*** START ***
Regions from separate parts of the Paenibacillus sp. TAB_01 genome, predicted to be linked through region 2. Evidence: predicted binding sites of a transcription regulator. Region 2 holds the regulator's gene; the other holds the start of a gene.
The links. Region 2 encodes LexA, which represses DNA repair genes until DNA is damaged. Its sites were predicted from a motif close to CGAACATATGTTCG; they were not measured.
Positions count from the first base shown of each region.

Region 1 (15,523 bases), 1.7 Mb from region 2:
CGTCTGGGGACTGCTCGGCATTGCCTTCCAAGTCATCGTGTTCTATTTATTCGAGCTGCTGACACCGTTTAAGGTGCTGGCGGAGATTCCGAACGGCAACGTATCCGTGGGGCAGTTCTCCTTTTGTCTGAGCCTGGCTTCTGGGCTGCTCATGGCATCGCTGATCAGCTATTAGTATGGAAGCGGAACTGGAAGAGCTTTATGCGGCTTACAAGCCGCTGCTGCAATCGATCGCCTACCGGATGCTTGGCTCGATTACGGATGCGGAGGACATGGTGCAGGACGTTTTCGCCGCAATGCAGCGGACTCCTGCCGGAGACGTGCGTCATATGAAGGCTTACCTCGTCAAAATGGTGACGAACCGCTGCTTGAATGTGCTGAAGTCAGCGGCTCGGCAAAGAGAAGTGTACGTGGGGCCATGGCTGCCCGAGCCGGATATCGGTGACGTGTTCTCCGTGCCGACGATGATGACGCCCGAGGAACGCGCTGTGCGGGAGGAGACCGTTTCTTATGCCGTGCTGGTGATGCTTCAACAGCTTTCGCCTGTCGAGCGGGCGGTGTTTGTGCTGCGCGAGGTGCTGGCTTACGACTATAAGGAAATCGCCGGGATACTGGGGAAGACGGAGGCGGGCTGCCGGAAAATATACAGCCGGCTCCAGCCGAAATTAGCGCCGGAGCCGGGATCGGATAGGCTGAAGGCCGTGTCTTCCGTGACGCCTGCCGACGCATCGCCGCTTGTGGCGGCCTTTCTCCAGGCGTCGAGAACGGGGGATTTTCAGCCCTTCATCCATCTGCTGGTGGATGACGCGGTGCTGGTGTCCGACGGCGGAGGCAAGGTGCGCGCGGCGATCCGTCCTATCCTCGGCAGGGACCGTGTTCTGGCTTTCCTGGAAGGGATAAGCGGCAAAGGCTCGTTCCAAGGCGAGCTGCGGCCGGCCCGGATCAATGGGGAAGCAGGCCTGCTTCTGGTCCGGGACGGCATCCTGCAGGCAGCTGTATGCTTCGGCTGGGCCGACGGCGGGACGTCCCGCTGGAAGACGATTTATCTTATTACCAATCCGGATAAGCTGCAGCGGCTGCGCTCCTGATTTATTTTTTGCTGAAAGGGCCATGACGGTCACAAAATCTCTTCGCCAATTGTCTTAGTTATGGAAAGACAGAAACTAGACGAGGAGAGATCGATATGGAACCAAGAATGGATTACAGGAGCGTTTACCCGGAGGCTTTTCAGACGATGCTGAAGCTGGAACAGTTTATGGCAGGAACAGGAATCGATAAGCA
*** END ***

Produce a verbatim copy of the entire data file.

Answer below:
Regions from separate parts of the Paenibacillus sp. TAB_01 genome, predicted to be linked through region 2. Evidence: predicted binding sites of a transcription regulator. Region 2 holds the regulator's gene; the other holds the start of a gene.
The links. Region 2 encodes LexA, which represses DNA repair genes until DNA is damaged. Its sites were predicted from a motif close to CGAACATATGTTCG; they were not measured.
Positions count from the first base shown of each region.

Region 1 (15,523 bases), 1.7 Mb from region 2:
CGTCTGGGGACTGCTCGGCATTGCCTTCCAAGTCATCGTGTTCTATTTATTCGAGCTGCTGACACCGTTTAAGGTGCTGGCGGAGATTCCGAACGGCAACGTATCCGTGGGGCAGTTCTCCTTTTGTCTGAGCCTGGCTTCTGGGCTGCTCATGGCATCGCTGATCAGCTATTAGTATGGAAGCGGAACTGGAAGAGCTTTATGCGGCTTACAAGCCGCTGCTGCAATCGATCGCCTACCGGATGCTTGGCTCGATTACGGATGCGGAGGACATGGTGCAGGACGTTTTCGCCGCAATGCAGCGGACTCCTGCCGGAGACGTGCGTCATATGAAGGCTTACCTCGTCAAAATGGTGACGAACCGCTGCTTGAATGTGCTGAAGTCAGCGGCTCGGCAAAGAGAAGTGTACGTGGGGCCATGGCTGCCCGAGCCGGATATCGGTGACGTGTTCTCCGTGCCGACGATGATGACGCCCGAGGAACGCGCTGTGCGGGAGGAGACCGTTTCTTATGCCGTGCTGGTGATGCTTCAACAGCTTTCGCCTGTCGAGCGGGCGGTGTTTGTGCTGCGCGAGGTGCTGGCTTACGACTATAAGGAAATCGCCGGGATACTGGGGAAGACGGAGGCGGGCTGCCGGAAAATATACAGCCGGCTCCAGCCGAAATTAGCGCCGGAGCCGGGATCGGATAGGCTGAAGGCCGTGTCTTCCGTGACGCCTGCCGACGCATCGCCGCTTGTGGCGGCCTTTCTCCAGGCGTCGAGAACGGGGGATTTTCAGCCCTTCATCCATCTGCTGGTGGATGACGCGGTGCTGGTGTCCGACGGCGGAGGCAAGGTGCGCGCGGCGATCCGTCCTATCCTCGGCAGGGACCGTGTTCTGGCTTTCCTGGAAGGGATAAGCGGCAAAGGCTCGTTCCAAGGCGAGCTGCGGCCGGCCCGGATCAATGGGGAAGCAGGCCTGCTTCTGGTCCGGGACGGCATCCTGCAGGCAGCTGTATGCTTCGGCTGGGCCGACGGCGGGACGTCCCGCTGGAAGACGATTTATCTTATTACCAATCCGGATAAGCTGCAGCGGCTGCGCTCCTGATTTATTTTTTGCTGAAAGGGCCATGACGGTCACAAAATCTCTTCGCCAATTGTCTTAGTTATGGAAAGACAGAAACTAGACGAGGAGAGATCGATATGGAACCAAGAATGGATTACAGGAGCGTTTACCCGGAGGCTTTTCAGACGATGCTGAAGCTGGAACAGTTTATGGCAGGAACAGGAATCGATAAGCA